The four mounted stuffed bucks' heads watching over Fishtech’s longtime store at 5802 Dempster might shudder if they were alive and knew what was going on behind them.
In a 20-yard corridor along the store’s west wall is an archery practice range with a classic bulls-eye. Bows and arrows are the newest addition to FishTech's traditional hook, line and sinker inventory that has been a staple in its incarnation, as well as predecessor store Ed Shirley Sports, for four decades.
Archery has gotten downright trendy
If you watch TV, you know archery is in vogue. Two weekly post-apocalyptic shows already feature actors using bows and arrows regularly – splitting zombies’ skulls on “The Walking Dead” on AMC and substituting for banned firearms on “Revolution” on NBC. The movie “Hunger Games” also was full of bows and arrows. And a number of celebrities, including Chicago pro athletes, have been bow hunters for decades.
“We’re getting a lot of parents and kids coming in just shooting for fun,” said Fishtech manager Sean Kimura, who grew up patronizing the store as a lifelong Morton Grove resident. “People are seeing the (archery) signs and coming in to ask questions. By next fall, we should have a much larger supply.”
$5 to shoot arrows for half an hour
Fishtech began its archery section in August. The store stocks the Forge Bow Company products. Costing $5 apiece are bow rentals and a half-hour of shooting time in the corridor. Arrow cutting is available.
Archery is the latest wrinkle put in by Fishtech co-owners Jim Gillen and Jim Templin since they bought the business from a retiring Ed Shirley in the spring of 2007 after serving as his store managers.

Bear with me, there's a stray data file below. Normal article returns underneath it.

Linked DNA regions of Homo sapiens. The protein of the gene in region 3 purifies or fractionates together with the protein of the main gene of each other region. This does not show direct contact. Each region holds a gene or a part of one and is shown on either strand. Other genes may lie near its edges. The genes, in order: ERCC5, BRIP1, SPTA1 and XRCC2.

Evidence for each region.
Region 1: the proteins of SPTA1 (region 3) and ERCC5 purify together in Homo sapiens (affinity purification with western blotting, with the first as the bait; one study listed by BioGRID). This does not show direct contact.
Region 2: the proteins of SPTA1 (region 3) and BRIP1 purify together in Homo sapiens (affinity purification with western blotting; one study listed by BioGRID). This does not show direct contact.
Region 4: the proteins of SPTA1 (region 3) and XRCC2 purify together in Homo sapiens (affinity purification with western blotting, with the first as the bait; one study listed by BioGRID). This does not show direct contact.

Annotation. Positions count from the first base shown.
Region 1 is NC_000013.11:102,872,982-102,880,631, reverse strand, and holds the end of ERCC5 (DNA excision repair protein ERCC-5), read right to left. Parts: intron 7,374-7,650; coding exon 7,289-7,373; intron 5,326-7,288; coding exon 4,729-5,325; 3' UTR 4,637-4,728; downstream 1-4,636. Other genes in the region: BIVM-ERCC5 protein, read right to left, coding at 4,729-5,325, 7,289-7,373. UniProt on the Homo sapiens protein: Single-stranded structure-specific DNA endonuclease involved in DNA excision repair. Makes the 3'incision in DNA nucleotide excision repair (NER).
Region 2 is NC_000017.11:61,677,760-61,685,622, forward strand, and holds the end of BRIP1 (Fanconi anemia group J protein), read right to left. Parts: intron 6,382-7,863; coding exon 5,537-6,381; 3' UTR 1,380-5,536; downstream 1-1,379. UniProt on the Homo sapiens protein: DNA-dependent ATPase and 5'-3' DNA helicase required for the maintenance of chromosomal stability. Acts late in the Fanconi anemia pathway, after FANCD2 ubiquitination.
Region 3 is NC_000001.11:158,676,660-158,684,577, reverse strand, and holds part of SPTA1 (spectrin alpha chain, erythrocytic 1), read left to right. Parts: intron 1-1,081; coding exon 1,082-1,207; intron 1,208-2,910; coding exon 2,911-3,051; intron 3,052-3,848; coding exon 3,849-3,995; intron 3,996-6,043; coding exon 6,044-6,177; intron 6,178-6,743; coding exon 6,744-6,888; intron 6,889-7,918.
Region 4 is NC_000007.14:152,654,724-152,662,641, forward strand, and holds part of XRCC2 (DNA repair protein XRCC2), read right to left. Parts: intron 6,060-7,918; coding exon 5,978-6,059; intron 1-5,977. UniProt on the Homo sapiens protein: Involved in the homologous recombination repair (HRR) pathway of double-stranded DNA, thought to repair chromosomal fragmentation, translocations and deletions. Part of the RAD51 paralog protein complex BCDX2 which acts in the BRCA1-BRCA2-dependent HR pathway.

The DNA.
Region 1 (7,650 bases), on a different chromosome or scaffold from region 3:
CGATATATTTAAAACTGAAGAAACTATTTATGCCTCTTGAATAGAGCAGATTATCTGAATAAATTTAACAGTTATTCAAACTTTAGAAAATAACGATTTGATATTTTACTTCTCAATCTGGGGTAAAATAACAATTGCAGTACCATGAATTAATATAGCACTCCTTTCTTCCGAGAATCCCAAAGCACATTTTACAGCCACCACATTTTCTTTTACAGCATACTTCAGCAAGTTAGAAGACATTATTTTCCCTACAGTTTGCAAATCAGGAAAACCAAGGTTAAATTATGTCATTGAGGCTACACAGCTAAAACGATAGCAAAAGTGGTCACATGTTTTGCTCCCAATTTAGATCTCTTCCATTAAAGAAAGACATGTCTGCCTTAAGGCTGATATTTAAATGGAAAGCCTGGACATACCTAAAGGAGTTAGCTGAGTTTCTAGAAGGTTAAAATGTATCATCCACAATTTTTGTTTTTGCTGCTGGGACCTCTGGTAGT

Sean Kimura has worked under both managements for a decade, after coming into the store to buy fishing accessories with father Stanley and grandfather Tad Kimura.
“It started as a summertime job in high school (Niles West) and I just stayed here,” said Kimura.
Internet sales a competitor
He’s seen the business evolve, with archery the latest change. Management has desired a new trend to the offerings, partially to make up for lost business, with high-end rods and reels now sold more frequently online.
“Our prices are comparable to the big-box stores,” Kimura said. “There are some internet sites and E-bay that will sell below.”
With fishing stores in most Illinois communities north of here, FishTech depends on local regular customers. In addition to Lake Michigan, they fish in the nearby Skokie Lagoons and Beck Lake near the Tri-State Tollway along with the Chain O’ Lakes in McHenry County and other area small bodies of water.
Fishing not bad this time of year
Although Kimura is enduring the store’s slow season, regular fishing does take place in late autumn. Thus, the store opens at 6 a.m. Saturdays and Sundays for the “weekend warriors,” of which Kimura classified himself as an angler.
“They’re still going after either salmon or trout on Lake Michigan, and lake perch will come back at about this time,” Kimura said. “Just before first ice is pretty good (on smaller lakes).”
Ice fishing season to come
The store will get a bump for ice-fishing season on the smaller area lakes – if the weather cooperates. It never did in the winter-that-almost-wasn’t earlier this year.
Fishtech will be busy after New Year’s if the ice is thick enough, to go along with working the annual fishing sports shows in January and February. FisthTech also sells Illinois and Wisconsin hunting licenses.
Templin, a bass fisherman, also runs “Jimmy T’s Guide Service” for fishing outings on lakes in the two states. He can be reached at (847) 331-7537.